History of the Pledge of Allegiance

February 13, 2010

We had a rather interesting class in American History this week. My professor, Dr. Robert Rydell, gave us a brief history of the Pledge of Allegiance. I’ve always known it had been changed a time or two over the years, like adding the words “under God” in the 1950s. But I had no idea the evolution the Pledge has gone through!

First, a little background. The pledge was the effort of Francis Bellamy in August, 1892. According to Dr. Rydell, the Pledge was written for children in celebration of the 400th anniversary of Columbus’ landing in the New World. It would be published in the Boston magazine, “The Youth’s Companion”. The words to the Pledge were sent to school children all over the country. The original Pledge holds only limited resemblance to the words we recite today:

From 1892: I pledge allegiance to my flag and the republic for which it stands; one nation, indivisible, with liberty and justice for all.

Dr. Rydell showed us the differences in how people saluted the flag in that day. First, the salute – known as Bellamy’s Salute – began the same as a military salute, at the eyebrow. That would be held as people said the words, “I pledge allegiance to”. As they then said, “my flag…” the right hand was extended from the salute to a reach toward the flag, hand still open with fingers together. It was held there until the pledge was finished.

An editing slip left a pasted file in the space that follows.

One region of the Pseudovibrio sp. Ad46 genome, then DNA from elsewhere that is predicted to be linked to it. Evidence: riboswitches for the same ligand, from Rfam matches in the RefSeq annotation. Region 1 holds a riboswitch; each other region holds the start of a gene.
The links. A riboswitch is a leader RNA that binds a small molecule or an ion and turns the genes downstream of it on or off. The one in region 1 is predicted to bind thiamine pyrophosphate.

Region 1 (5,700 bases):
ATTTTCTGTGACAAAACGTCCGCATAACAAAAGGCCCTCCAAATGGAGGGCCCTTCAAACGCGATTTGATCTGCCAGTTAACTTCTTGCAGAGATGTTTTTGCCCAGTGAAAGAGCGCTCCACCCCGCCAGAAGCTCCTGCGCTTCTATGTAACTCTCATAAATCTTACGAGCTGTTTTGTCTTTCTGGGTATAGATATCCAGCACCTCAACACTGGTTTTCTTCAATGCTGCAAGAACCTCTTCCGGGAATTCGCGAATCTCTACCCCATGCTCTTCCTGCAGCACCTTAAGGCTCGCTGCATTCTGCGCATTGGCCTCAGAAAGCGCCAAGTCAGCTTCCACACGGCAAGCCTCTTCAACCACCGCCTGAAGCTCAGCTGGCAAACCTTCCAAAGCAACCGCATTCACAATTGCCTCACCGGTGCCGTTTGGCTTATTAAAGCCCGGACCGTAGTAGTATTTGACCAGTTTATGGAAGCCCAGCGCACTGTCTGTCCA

Changes were not long in coming. First of all, the word “to” was added before “the republic” almost immediately. Larger changes took a bit longer.

This was a time in the US when immigration was becoming vastly unpopular, the economy was in turmoil due to over-production, a series of labor strikes and subsequent economic “panics”, as well as an influx of European and Asian immigrants. Concern grew among some groups, including some national leaders, that those immigrants would be pointing to the US flag, while privately intending their “pledge of allegiance” to their own flag back home. Thus, in 1923 at a National Flag Conference in Washington, DC, “my flag” was changed to “the flag of the United States of America”.